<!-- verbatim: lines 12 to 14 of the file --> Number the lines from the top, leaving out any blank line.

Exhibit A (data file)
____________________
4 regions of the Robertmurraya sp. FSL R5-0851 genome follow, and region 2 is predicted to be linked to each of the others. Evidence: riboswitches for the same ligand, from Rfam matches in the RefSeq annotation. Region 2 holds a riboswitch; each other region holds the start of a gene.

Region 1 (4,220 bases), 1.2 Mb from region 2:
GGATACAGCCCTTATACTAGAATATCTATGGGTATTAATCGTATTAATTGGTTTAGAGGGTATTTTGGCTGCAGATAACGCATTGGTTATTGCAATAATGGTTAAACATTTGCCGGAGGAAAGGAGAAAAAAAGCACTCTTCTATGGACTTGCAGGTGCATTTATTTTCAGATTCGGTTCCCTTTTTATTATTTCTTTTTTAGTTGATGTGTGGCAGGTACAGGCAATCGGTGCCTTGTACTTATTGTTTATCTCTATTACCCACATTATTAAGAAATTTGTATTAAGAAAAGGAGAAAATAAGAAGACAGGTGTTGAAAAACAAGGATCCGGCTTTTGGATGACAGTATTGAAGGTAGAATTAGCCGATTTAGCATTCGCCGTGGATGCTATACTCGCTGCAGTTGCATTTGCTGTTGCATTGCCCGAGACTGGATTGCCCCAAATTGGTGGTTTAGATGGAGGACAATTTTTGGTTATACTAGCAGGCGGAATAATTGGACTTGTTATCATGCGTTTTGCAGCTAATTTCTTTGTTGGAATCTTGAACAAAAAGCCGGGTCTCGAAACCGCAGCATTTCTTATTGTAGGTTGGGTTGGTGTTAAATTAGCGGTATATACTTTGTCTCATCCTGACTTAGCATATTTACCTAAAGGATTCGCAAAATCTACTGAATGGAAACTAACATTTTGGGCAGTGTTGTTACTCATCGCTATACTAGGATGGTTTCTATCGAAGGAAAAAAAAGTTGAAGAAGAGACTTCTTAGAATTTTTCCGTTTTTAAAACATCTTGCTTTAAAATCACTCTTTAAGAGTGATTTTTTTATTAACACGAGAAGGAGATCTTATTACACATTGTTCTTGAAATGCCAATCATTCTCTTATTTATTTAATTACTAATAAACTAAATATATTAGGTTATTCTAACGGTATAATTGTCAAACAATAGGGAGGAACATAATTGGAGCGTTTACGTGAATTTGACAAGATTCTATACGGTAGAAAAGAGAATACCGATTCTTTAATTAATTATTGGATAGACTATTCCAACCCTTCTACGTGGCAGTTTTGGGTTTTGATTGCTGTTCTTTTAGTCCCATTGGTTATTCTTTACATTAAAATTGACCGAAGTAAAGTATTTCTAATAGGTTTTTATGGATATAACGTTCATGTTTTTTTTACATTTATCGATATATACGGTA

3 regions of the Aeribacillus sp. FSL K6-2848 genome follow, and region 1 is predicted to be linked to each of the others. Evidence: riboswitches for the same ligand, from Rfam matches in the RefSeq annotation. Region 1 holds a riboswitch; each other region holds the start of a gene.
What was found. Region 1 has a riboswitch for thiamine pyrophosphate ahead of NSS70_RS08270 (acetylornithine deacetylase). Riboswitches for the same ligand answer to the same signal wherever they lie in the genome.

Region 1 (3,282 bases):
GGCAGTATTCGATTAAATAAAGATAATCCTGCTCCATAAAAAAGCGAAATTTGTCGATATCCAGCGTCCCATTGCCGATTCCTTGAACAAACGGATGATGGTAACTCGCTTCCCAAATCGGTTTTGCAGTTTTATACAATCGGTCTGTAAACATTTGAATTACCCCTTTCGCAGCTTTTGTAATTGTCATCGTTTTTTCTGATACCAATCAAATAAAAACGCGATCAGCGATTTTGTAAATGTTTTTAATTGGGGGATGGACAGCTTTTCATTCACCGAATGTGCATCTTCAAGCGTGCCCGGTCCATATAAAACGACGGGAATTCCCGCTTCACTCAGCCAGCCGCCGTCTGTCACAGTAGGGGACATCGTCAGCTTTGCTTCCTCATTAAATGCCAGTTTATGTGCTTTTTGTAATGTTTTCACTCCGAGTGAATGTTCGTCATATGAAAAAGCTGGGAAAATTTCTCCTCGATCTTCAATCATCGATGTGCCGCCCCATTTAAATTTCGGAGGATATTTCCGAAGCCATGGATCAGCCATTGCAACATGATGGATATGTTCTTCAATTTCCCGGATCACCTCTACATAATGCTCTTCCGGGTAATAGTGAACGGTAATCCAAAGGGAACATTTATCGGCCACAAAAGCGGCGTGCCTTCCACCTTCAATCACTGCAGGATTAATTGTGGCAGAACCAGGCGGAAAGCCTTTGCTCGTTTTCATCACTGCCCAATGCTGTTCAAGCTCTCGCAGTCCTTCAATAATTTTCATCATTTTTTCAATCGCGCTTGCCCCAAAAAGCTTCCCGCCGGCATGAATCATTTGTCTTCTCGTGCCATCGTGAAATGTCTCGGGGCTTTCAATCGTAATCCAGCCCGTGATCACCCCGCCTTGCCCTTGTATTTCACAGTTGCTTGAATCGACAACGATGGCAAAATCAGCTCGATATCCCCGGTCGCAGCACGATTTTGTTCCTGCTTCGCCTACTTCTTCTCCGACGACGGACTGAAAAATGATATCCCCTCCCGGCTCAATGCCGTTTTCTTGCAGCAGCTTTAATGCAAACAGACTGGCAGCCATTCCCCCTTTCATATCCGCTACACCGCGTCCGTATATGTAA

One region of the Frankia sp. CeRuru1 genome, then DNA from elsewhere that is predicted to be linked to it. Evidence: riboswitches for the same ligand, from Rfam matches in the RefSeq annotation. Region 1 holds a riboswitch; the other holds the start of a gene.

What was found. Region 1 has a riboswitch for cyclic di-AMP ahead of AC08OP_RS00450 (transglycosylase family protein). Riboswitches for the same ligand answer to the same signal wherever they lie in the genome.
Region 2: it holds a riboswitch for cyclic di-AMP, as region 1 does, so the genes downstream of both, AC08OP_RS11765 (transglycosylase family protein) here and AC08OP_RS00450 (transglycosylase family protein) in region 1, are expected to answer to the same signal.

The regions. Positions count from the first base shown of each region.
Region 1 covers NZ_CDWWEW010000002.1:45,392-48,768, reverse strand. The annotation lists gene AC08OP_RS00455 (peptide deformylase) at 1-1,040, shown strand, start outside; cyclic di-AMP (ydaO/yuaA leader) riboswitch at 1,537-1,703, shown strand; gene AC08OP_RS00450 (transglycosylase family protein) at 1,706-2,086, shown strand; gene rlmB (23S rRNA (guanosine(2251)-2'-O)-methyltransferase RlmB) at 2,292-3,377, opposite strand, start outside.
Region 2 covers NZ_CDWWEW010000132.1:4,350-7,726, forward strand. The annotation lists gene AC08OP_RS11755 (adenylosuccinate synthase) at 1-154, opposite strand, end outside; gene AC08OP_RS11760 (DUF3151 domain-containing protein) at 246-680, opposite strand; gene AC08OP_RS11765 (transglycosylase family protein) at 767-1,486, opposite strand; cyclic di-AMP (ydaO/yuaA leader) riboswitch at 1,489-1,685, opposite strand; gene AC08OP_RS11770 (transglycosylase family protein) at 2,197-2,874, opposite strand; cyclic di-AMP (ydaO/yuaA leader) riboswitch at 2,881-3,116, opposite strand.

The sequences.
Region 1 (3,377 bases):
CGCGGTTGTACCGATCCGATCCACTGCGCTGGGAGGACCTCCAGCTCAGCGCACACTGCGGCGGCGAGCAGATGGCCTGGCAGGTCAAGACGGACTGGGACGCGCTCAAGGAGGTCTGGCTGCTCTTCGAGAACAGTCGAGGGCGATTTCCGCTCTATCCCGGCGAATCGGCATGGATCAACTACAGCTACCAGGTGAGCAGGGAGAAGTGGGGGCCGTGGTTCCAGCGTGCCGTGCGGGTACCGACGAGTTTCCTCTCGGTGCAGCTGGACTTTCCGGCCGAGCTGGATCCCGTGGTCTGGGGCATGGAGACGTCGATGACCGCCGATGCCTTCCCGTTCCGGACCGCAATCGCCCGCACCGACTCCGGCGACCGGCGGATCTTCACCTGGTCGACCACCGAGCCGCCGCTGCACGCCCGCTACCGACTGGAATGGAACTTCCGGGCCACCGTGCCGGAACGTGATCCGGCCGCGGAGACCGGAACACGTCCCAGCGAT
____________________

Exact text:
Region 1 covers NZ_CDWWEW010000002.1:45,392-48,768, reverse strand. The annotation lists gene AC08OP_RS00455 (peptide deformylase) at 1-1,040, shown strand, start outside; cyclic di-AMP (ydaO/yuaA leader) riboswitch at 1,537-1,703, shown strand; gene AC08OP_RS00450 (transglycosylase family protein) at 1,706-2,086, shown strand; gene rlmB (23S rRNA (guanosine(2251)-2'-O)-methyltransferase RlmB) at 2,292-3,377, opposite strand, start outside.
Region 2 covers NZ_CDWWEW010000132.1:4,350-7,726, forward strand. The annotation lists gene AC08OP_RS11755 (adenylosuccinate synthase) at 1-154, opposite strand, end outside; gene AC08OP_RS11760 (DUF3151 domain-containing protein) at 246-680, opposite strand; gene AC08OP_RS11765 (transglycosylase family protein) at 767-1,486, opposite strand; cyclic di-AMP (ydaO/yuaA leader) riboswitch at 1,489-1,685, opposite strand; gene AC08OP_RS11770 (transglycosylase family protein) at 2,197-2,874, opposite strand; cyclic di-AMP (ydaO/yuaA leader) riboswitch at 2,881-3,116, opposite strand.

The sequences.